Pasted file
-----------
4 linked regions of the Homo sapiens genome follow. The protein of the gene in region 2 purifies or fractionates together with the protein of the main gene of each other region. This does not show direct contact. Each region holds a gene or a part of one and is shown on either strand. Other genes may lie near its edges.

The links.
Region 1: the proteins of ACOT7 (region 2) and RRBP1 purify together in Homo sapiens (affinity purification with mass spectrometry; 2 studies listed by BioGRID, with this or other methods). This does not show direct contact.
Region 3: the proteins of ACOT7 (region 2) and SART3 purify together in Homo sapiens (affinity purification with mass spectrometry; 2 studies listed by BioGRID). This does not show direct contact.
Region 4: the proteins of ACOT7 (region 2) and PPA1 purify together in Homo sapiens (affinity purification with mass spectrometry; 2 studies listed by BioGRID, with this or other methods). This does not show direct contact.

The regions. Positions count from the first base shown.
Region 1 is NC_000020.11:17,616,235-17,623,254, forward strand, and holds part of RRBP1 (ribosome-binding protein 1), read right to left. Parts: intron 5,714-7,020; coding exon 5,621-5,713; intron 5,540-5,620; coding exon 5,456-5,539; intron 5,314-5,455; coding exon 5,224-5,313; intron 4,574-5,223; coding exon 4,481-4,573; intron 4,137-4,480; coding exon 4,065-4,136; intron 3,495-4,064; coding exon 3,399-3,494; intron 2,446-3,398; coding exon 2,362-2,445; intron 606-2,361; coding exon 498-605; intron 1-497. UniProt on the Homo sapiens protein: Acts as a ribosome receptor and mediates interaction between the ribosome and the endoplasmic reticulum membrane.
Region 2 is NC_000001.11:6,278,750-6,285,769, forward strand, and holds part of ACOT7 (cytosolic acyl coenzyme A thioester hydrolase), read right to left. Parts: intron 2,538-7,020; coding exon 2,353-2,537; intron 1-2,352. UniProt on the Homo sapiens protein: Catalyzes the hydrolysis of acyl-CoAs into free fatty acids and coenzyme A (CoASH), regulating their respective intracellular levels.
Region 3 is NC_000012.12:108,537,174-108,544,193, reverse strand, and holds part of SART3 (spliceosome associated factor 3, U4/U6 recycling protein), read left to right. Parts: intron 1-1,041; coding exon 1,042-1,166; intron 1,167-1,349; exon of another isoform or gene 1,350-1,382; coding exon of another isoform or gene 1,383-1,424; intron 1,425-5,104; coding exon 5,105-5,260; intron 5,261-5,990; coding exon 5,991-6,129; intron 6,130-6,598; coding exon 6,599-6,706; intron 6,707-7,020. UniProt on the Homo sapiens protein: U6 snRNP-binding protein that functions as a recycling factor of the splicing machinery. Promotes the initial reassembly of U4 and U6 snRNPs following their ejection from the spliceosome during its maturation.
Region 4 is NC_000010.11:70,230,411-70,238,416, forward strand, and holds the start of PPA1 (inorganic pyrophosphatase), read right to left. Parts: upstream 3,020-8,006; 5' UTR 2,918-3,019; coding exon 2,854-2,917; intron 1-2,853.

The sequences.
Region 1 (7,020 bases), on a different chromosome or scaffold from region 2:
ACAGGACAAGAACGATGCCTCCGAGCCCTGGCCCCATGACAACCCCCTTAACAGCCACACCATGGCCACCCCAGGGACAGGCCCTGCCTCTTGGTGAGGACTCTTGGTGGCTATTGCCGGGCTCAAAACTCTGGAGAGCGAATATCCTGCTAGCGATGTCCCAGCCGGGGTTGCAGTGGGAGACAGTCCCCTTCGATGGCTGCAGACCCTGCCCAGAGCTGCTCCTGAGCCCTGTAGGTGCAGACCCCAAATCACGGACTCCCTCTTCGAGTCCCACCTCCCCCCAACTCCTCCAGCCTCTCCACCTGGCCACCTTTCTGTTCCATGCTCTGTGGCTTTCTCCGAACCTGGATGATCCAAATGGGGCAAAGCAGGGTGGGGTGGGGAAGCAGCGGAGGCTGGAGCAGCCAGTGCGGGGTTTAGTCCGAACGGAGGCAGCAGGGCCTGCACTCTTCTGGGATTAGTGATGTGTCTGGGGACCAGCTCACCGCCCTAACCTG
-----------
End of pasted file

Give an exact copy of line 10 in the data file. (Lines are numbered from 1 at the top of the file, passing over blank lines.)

Region 4 is NC_000010.11:70,230,411-70,238,416, forward strand, and holds the start of PPA1 (inorganic pyrophosphatase), read right to left. Parts: upstream 3,020-8,006; 5' UTR 2,918-3,019; coding exon 2,854-2,917; intron 1-2,853.